This paper uses an extensive collection of historical surveys that have only recently been made available to researchers to examine the formation of British attitudes towards the then European Economic Community. It demonstrates that – up until 1967 – the demographic predictors of support for UK membership were unstable. Thereafter, coinciding with the second UK application, these attitudes started to stabilise and harden, with support becoming highest among men, the youngest age cohorts, the middle class and those with greater education. The renewed politicization of the issue in 1967 also coincided with Labour voters becoming significantly more likely to support membership. Following the change in the parties' positions, Labour voters subsequently become substantially less supportive than Conversative voters. The paper thus supports existing analyses on the role of elite cues, while providing new, robust evidence of the change in demographic associations over this formative period.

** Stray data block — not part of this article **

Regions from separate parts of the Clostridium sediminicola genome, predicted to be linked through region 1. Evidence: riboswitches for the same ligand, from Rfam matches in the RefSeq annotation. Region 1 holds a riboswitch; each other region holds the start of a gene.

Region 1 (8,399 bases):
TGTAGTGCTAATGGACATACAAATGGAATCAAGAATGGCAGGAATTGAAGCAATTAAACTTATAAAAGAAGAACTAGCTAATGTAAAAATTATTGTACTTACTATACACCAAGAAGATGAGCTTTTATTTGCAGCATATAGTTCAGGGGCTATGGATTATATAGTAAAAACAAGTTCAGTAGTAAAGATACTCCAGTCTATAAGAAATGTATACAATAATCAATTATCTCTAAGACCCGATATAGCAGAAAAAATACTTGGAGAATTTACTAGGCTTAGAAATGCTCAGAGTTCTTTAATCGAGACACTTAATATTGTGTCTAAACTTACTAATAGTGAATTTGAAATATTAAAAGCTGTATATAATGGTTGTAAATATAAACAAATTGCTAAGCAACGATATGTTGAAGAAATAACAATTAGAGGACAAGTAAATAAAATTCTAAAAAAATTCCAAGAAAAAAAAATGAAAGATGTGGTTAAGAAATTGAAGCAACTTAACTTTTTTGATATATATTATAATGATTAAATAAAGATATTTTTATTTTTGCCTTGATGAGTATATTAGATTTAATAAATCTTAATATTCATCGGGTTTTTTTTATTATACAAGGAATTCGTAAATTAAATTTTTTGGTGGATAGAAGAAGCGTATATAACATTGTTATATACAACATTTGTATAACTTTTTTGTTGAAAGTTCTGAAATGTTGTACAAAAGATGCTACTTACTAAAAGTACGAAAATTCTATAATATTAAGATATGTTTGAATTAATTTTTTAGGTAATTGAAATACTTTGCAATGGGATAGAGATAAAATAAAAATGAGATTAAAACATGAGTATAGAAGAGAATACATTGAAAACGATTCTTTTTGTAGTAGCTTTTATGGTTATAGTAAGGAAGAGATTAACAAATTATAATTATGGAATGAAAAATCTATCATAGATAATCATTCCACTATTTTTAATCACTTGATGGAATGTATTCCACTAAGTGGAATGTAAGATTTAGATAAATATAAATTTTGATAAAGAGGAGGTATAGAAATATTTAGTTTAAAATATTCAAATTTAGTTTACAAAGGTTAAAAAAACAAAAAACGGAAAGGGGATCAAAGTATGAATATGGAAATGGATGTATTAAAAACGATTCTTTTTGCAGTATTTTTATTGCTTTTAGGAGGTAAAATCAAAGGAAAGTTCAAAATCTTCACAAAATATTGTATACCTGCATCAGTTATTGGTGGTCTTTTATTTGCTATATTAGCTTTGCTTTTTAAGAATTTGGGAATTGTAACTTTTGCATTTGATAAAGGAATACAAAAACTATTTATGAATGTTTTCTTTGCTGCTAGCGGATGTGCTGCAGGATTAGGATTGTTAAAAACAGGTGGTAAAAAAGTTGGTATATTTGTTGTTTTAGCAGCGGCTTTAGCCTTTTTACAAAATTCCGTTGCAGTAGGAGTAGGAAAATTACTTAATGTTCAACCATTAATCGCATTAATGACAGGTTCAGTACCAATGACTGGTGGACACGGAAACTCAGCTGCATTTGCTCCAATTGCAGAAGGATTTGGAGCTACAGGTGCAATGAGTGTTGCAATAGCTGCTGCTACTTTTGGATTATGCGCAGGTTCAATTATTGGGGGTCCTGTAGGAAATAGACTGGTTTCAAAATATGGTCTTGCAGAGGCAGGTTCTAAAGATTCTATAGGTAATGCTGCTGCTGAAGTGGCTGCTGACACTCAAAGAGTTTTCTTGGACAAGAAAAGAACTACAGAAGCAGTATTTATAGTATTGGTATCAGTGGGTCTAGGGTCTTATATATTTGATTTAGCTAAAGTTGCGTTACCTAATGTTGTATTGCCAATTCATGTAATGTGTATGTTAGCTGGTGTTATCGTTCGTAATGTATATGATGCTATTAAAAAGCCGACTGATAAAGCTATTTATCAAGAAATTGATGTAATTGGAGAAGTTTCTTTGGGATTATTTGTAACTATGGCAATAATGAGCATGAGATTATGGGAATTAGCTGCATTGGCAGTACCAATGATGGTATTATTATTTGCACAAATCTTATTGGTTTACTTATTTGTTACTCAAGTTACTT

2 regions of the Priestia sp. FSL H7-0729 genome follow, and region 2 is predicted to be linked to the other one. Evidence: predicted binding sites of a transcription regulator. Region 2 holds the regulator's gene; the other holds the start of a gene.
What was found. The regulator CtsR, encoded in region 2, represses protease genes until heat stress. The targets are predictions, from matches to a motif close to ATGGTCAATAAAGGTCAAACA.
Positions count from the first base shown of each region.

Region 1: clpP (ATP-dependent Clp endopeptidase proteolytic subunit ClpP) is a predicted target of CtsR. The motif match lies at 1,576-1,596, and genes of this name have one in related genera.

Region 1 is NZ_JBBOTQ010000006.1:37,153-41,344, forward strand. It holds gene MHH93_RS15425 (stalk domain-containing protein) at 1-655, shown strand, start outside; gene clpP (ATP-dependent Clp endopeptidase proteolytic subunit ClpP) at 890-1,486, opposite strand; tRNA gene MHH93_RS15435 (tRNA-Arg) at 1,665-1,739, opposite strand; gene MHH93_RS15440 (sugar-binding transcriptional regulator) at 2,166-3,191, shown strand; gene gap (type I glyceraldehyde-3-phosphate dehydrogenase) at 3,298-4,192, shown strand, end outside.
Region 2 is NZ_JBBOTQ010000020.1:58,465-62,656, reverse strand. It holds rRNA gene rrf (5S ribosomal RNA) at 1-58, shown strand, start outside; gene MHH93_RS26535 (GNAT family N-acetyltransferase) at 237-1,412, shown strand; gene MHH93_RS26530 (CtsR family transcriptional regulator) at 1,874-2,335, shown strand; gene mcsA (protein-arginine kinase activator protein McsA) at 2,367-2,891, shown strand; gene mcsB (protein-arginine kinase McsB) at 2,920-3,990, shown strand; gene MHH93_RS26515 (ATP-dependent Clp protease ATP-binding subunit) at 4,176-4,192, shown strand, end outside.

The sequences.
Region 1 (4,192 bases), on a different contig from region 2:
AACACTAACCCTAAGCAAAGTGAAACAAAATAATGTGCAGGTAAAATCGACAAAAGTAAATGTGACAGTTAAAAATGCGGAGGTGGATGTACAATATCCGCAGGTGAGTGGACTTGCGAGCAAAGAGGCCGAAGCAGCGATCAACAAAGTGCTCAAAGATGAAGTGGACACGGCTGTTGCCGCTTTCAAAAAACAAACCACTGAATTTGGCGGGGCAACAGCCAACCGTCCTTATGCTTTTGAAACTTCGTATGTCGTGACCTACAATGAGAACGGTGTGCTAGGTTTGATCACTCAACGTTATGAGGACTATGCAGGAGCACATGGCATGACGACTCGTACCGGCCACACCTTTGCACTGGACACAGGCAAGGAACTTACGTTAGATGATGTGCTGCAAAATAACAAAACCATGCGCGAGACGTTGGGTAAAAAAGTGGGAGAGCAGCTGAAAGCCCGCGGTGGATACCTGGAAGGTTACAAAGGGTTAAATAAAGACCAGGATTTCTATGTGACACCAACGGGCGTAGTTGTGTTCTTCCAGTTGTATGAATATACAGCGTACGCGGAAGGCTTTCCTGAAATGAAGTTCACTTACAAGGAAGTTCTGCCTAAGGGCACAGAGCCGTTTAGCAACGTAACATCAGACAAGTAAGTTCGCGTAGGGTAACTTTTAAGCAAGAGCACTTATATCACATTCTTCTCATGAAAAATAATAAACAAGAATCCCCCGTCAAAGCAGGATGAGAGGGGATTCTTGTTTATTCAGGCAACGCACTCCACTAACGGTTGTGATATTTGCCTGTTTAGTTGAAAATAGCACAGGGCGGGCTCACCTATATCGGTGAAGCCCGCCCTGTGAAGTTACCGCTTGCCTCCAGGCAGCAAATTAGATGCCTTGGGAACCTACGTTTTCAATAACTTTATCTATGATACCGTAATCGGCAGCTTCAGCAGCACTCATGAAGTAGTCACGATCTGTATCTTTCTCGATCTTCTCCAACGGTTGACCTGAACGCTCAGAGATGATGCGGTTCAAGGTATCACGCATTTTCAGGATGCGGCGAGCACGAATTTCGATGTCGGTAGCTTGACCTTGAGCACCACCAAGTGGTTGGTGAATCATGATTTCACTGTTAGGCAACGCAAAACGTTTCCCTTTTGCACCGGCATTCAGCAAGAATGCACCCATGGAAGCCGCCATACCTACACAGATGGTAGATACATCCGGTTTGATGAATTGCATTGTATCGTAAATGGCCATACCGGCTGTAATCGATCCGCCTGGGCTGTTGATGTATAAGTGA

|Number of pages||17|
|Journal||JCMS: Journal of Common Market Studies|
|Early online date||11 Jul 2022|
|Publication status||Published - Mar 2023|
- European Economic Community
- public opinion